BACKGROUND: The WHO recommends artemisinin-based combination therapies (ACTs) for the treatment of uncomplicated falciparum malaria. Hence, monitoring the efficacy of antimalarial drugs is a key component of malaria control and elimination. The published randomized trials that assessed comparisons of ACTs for treating uncomplicated falciparum malaria reported conflicting results in treatment efficacy. A network meta-analysis is an extension of pairwise meta-analysis that can synthesize evidence simultaneously from both direct and indirect treatment comparisons. The objective was to synthesize evidence on the comparative efficacy of antimalarial drugs for treatment of uncomplicated falciparum malaria in Asian region. METHODS: Relevant randomized trials that assessed efficacy of antimalarial drugs for patients having uncomplicated falciparum malaria in Asian region were searched in health-related databases. We evaluated the methodological quality of the included studies with the Cochrane risk of bias tool. Main outcome was treatment success at day 28 as determined by the absence of parasiteamia. We performed network meta-analysis of the interventions in the trials, and assessed the overall quality of evidence using the GRADE approach. RESULTS: Seventeen randomized trials (n = 5043) were included in this network meta-analysis study. A network geometry was formed with 14 antimalarial treatment options such as artemether-lumefantrine (AL), artemisinin-piperaquine, artesunate-amodiaquine, artesunate-mefloquine (ASMQ), artesunate-chloroquine, artesunate-mefloquine home treatment, artesunate-mefloquine 2-day course, artesunate plus sulfadoxine-pyrimethamine, chloroquine, dihydroartemisinin-piperaquine (DHP), dihydroartemisinin-piperaquine home treatment, dihydroartemisinin-piperaquine 4-day course, dihydroartemisinin-piperaquine and added artesunate, sulfadoxine-pyrimethamine. A maximum number of trials included was DHP compared to ASMQ (n = 5). In general, DHP had better efficacy than AL at day 28 (DHP vs AL: OR 2.5, 95%CI:1.08-5.8). There is low certainty evidence due to limited number of studies and small trials. DISCUSSION/ CONCLUSIONS: The findings suggest the superiority of DHP (3-day course) to AL and other comparator ACTs are with the overall low/very low quality of evidence judgements. Moreover, one drug regimen is better than another is only if current drug-resistance patterns are at play. For example, the AL might be better than DHP in areas where both artemisinin and piperaquine resistance patterns are prevalent. For substantiation, well-designed larger trials from endemic countries are needed. In the light of benefit versus harm concept, future analysis with safety information is recommended.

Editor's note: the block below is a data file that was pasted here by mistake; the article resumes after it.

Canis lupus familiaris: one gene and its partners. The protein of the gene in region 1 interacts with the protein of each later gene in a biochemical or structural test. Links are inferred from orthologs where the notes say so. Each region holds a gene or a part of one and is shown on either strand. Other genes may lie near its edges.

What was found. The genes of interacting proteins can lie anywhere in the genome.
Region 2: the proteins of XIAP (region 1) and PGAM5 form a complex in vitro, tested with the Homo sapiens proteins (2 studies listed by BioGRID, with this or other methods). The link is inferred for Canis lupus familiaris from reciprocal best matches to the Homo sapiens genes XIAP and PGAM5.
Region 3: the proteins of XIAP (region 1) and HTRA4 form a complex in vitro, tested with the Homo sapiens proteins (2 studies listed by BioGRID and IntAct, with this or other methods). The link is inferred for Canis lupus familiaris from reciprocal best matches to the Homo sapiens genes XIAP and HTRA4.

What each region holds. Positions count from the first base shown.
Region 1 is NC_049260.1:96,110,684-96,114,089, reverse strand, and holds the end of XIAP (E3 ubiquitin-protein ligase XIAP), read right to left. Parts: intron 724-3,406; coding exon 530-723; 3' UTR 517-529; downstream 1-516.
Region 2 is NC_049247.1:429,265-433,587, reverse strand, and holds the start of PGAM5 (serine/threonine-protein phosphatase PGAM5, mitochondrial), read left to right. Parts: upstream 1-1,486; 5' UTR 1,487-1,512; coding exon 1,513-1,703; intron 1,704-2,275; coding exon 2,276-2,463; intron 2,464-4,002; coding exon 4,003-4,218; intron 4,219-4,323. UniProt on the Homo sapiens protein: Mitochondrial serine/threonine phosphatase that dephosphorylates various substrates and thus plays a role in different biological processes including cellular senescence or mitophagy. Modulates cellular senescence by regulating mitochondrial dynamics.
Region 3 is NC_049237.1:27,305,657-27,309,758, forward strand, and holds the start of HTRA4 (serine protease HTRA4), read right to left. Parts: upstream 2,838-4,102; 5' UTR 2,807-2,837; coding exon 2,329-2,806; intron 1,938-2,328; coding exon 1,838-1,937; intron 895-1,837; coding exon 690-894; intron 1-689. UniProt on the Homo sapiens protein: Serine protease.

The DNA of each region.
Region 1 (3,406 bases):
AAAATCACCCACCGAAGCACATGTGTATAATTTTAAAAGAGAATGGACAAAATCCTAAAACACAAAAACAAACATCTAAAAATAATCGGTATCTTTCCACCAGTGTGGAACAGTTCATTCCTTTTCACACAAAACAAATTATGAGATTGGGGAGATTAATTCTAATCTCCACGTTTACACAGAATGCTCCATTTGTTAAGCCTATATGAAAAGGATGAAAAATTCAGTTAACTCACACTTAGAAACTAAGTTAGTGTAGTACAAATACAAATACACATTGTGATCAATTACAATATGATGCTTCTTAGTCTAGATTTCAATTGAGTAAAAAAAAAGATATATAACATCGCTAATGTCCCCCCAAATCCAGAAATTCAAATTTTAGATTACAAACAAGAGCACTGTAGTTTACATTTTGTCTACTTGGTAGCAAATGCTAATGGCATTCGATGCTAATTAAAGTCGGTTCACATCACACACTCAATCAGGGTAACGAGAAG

Assuntos
Antimaláricos/uso terapêutico , Bases de Dados Factuais , Resistência a Medicamentos/efeitos dos fármacos , Malária Falciparum/tratamento farmacológico , Antimaláricos/efeitos adversos , Ásia , Humanos , Malária Falciparum/epidemiologia , Ensaios Clínicos Controlados Aleatórios como Assunto
7.
Nature ; 576(7786): 315-320, 2019 12.
Artigo em Inglês | MEDLINE | ID: mdl-31776516

RESUMO